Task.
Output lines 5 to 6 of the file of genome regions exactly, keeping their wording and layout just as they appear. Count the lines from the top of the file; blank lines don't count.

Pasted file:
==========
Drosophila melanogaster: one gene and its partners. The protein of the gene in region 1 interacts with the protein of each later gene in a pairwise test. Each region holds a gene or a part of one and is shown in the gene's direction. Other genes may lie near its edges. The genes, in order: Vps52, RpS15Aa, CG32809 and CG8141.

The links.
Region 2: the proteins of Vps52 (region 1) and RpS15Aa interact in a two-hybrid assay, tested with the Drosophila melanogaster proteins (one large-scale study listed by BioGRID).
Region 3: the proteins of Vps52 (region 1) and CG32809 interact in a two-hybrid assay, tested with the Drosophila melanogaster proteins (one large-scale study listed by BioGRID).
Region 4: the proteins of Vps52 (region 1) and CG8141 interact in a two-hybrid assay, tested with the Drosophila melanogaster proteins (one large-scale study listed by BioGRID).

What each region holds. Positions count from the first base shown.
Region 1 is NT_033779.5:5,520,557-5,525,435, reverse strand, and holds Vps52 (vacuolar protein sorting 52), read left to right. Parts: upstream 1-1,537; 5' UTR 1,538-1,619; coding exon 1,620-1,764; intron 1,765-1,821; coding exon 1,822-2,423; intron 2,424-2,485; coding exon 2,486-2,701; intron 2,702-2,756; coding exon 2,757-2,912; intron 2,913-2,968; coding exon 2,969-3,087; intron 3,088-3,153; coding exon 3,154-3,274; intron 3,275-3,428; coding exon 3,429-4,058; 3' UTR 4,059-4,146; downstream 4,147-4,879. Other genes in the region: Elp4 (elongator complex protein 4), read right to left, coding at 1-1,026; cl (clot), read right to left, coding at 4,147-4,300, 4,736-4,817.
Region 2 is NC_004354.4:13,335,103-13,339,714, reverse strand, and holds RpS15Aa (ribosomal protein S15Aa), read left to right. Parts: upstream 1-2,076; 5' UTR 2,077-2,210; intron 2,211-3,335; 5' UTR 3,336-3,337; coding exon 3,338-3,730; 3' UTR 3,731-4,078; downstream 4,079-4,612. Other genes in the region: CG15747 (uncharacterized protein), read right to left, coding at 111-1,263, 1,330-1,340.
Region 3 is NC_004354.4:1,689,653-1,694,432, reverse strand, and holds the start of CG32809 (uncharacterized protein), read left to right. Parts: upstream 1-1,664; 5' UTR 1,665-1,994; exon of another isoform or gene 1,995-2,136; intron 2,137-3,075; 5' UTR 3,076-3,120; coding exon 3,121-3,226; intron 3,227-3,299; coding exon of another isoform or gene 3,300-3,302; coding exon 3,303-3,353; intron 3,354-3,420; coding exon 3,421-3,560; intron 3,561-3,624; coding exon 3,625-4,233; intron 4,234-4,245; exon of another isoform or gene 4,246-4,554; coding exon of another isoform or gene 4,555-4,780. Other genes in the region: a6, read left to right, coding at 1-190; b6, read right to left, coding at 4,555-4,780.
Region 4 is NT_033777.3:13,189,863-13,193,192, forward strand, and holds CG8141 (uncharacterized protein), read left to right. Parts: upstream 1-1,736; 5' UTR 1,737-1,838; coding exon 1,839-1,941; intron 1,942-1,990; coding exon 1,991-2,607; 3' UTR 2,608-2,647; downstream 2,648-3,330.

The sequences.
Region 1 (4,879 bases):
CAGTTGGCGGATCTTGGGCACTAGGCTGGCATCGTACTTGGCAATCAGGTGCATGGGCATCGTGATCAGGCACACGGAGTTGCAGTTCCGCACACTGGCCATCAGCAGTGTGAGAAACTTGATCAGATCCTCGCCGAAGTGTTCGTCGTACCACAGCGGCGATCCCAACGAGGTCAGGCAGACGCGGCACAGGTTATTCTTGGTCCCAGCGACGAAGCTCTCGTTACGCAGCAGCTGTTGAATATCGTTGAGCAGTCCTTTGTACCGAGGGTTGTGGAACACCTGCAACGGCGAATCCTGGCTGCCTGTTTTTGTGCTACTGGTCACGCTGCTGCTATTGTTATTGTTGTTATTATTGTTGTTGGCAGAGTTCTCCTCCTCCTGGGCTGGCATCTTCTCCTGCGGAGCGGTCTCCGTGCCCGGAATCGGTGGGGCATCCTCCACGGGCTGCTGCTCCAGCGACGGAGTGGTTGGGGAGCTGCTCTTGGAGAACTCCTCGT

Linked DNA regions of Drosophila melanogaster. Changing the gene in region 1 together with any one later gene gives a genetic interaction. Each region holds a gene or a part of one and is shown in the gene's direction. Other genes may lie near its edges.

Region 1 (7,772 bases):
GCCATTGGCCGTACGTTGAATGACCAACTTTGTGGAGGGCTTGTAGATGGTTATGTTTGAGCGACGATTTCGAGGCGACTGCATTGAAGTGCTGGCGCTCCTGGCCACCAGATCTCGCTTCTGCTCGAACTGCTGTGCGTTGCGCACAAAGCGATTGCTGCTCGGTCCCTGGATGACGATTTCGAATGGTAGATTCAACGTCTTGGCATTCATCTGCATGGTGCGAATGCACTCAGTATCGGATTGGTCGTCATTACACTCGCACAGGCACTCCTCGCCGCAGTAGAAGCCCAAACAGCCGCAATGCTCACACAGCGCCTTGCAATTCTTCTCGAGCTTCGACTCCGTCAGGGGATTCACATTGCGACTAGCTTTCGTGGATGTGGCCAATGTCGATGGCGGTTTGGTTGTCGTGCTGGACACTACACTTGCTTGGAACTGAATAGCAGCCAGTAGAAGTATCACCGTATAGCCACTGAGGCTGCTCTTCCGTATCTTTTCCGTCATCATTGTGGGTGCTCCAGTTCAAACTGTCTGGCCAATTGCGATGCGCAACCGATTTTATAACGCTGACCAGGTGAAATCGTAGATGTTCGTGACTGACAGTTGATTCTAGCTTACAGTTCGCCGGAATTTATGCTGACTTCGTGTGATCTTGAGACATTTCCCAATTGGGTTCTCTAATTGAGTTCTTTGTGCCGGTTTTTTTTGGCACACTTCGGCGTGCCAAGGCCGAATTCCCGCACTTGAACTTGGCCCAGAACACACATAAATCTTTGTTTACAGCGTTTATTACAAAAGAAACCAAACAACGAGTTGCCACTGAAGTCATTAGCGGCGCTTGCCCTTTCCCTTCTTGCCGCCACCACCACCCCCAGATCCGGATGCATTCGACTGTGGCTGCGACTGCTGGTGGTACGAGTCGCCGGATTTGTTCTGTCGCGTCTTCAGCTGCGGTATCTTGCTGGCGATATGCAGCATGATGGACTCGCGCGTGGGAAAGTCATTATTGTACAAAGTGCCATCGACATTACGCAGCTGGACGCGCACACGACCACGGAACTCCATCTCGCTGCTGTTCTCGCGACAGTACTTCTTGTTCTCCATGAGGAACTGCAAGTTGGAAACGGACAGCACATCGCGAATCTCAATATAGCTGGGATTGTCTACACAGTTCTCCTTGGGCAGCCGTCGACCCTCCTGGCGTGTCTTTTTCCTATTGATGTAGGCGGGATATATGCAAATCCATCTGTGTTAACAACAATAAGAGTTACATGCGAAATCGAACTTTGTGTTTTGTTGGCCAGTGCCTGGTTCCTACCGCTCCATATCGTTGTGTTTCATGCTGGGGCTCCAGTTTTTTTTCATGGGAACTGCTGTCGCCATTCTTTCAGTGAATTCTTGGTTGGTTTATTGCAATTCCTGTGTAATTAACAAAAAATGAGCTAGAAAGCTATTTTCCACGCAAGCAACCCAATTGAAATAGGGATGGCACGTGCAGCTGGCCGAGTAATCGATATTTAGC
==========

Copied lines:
Region 4: the proteins of Vps52 (region 1) and CG8141 interact in a two-hybrid assay, tested with the Drosophila melanogaster proteins (one large-scale study listed by BioGRID).

What each region holds. Positions count from the first base shown.